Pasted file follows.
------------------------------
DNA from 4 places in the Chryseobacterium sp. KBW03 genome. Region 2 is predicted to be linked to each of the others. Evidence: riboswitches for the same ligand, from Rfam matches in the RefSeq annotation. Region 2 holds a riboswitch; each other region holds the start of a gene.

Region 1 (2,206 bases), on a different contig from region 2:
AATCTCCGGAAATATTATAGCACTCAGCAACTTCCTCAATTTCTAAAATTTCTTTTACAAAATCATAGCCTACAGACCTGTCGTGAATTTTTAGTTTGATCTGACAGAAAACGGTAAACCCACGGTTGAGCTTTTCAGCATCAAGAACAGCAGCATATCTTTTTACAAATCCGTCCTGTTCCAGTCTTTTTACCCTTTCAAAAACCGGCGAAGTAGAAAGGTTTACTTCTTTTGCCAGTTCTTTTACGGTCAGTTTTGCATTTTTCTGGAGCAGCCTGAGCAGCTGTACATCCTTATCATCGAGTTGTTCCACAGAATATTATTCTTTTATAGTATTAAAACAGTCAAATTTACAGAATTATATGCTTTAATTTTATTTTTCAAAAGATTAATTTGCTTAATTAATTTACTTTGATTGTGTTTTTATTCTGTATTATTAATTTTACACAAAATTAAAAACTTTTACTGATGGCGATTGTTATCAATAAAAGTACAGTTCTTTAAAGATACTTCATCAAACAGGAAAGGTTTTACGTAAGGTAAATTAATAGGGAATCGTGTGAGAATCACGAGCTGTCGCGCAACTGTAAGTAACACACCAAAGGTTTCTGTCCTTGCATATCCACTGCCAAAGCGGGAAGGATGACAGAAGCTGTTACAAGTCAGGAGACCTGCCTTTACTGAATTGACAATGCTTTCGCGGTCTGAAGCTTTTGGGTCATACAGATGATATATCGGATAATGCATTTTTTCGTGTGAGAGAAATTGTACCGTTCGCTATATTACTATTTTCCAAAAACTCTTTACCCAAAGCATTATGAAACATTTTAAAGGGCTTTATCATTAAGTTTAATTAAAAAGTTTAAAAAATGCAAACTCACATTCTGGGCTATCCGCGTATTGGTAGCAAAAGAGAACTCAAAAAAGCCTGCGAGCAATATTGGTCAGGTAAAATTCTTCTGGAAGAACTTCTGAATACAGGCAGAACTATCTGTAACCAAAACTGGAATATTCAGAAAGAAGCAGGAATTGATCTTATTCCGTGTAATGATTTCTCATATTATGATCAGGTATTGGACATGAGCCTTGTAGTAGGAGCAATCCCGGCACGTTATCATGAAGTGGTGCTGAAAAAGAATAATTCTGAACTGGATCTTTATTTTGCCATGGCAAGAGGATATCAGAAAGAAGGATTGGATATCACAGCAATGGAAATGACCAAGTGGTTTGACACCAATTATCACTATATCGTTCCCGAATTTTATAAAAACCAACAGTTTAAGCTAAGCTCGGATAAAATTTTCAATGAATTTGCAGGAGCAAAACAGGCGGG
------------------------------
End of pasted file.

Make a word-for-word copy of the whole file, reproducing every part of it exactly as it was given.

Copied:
DNA from 4 places in the Chryseobacterium sp. KBW03 genome. Region 2 is predicted to be linked to each of the others. Evidence: riboswitches for the same ligand, from Rfam matches in the RefSeq annotation. Region 2 holds a riboswitch; each other region holds the start of a gene.

Region 1 (2,206 bases), on a different contig from region 2:
AATCTCCGGAAATATTATAGCACTCAGCAACTTCCTCAATTTCTAAAATTTCTTTTACAAAATCATAGCCTACAGACCTGTCGTGAATTTTTAGTTTGATCTGACAGAAAACGGTAAACCCACGGTTGAGCTTTTCAGCATCAAGAACAGCAGCATATCTTTTTACAAATCCGTCCTGTTCCAGTCTTTTTACCCTTTCAAAAACCGGCGAAGTAGAAAGGTTTACTTCTTTTGCCAGTTCTTTTACGGTCAGTTTTGCATTTTTCTGGAGCAGCCTGAGCAGCTGTACATCCTTATCATCGAGTTGTTCCACAGAATATTATTCTTTTATAGTATTAAAACAGTCAAATTTACAGAATTATATGCTTTAATTTTATTTTTCAAAAGATTAATTTGCTTAATTAATTTACTTTGATTGTGTTTTTATTCTGTATTATTAATTTTACACAAAATTAAAAACTTTTACTGATGGCGATTGTTATCAATAAAAGTACAGTTCTTTAAAGATACTTCATCAAACAGGAAAGGTTTTACGTAAGGTAAATTAATAGGGAATCGTGTGAGAATCACGAGCTGTCGCGCAACTGTAAGTAACACACCAAAGGTTTCTGTCCTTGCATATCCACTGCCAAAGCGGGAAGGATGACAGAAGCTGTTACAAGTCAGGAGACCTGCCTTTACTGAATTGACAATGCTTTCGCGGTCTGAAGCTTTTGGGTCATACAGATGATATATCGGATAATGCATTTTTTCGTGTGAGAGAAATTGTACCGTTCGCTATATTACTATTTTCCAAAAACTCTTTACCCAAAGCATTATGAAACATTTTAAAGGGCTTTATCATTAAGTTTAATTAAAAAGTTTAAAAAATGCAAACTCACATTCTGGGCTATCCGCGTATTGGTAGCAAAAGAGAACTCAAAAAAGCCTGCGAGCAATATTGGTCAGGTAAAATTCTTCTGGAAGAACTTCTGAATACAGGCAGAACTATCTGTAACCAAAACTGGAATATTCAGAAAGAAGCAGGAATTGATCTTATTCCGTGTAATGATTTCTCATATTATGATCAGGTATTGGACATGAGCCTTGTAGTAGGAGCAATCCCGGCACGTTATCATGAAGTGGTGCTGAAAAAGAATAATTCTGAACTGGATCTTTATTTTGCCATGGCAAGAGGATATCAGAAAGAAGGATTGGATATCACAGCAATGGAAATGACCAAGTGGTTTGACACCAATTATCACTATATCGTTCCCGAATTTTATAAAAACCAACAGTTTAAGCTAAGCTCGGATAAAATTTTCAATGAATTTGCAGGAGCAAAACAGGCGGG